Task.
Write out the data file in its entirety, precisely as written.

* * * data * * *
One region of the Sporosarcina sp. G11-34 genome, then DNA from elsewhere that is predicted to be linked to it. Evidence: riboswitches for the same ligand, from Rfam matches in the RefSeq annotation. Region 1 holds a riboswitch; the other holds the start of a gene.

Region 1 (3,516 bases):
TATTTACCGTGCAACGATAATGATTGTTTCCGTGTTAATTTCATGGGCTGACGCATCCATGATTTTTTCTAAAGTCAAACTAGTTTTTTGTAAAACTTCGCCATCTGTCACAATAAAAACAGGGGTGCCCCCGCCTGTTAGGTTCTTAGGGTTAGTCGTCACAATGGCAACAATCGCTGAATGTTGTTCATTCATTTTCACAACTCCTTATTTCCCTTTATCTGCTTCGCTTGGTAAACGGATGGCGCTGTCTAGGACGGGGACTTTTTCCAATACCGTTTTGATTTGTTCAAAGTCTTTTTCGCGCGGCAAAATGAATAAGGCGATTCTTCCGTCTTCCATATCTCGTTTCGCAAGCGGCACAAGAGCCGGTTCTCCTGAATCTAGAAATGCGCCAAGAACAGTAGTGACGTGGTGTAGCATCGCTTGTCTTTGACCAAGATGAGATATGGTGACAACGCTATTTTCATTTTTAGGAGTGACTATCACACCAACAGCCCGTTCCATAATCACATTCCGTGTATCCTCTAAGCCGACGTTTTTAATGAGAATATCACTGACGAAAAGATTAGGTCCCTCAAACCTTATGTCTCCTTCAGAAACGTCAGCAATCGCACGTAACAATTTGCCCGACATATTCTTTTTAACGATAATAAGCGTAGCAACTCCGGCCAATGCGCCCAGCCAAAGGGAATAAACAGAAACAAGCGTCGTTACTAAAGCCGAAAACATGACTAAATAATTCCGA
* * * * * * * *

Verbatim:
One region of the Sporosarcina sp. G11-34 genome, then DNA from elsewhere that is predicted to be linked to it. Evidence: riboswitches for the same ligand, from Rfam matches in the RefSeq annotation. Region 1 holds a riboswitch; the other holds the start of a gene.

Region 1 (3,516 bases):
TATTTACCGTGCAACGATAATGATTGTTTCCGTGTTAATTTCATGGGCTGACGCATCCATGATTTTTTCTAAAGTCAAACTAGTTTTTTGTAAAACTTCGCCATCTGTCACAATAAAAACAGGGGTGCCCCCGCCTGTTAGGTTCTTAGGGTTAGTCGTCACAATGGCAACAATCGCTGAATGTTGTTCATTCATTTTCACAACTCCTTATTTCCCTTTATCTGCTTCGCTTGGTAAACGGATGGCGCTGTCTAGGACGGGGACTTTTTCCAATACCGTTTTGATTTGTTCAAAGTCTTTTTCGCGCGGCAAAATGAATAAGGCGATTCTTCCGTCTTCCATATCTCGTTTCGCAAGCGGCACAAGAGCCGGTTCTCCTGAATCTAGAAATGCGCCAAGAACAGTAGTGACGTGGTGTAGCATCGCTTGTCTTTGACCAAGATGAGATATGGTGACAACGCTATTTTCATTTTTAGGAGTGACTATCACACCAACAGCCCGTTCCATAATCACATTCCGTGTATCCTCTAAGCCGACGTTTTTAATGAGAATATCACTGACGAAAAGATTAGGTCCCTCAAACCTTATGTCTCCTTCAGAAACGTCAGCAATCGCACGTAACAATTTGCCCGACATATTCTTTTTAACGATAATAAGCGTAGCAACTCCGGCCAATGCGCCCAGCCAAAGGGAATAAACAGAAACAAGCGTCGTTACTAAAGCCGAAAACATGACTAAATAATTCCGA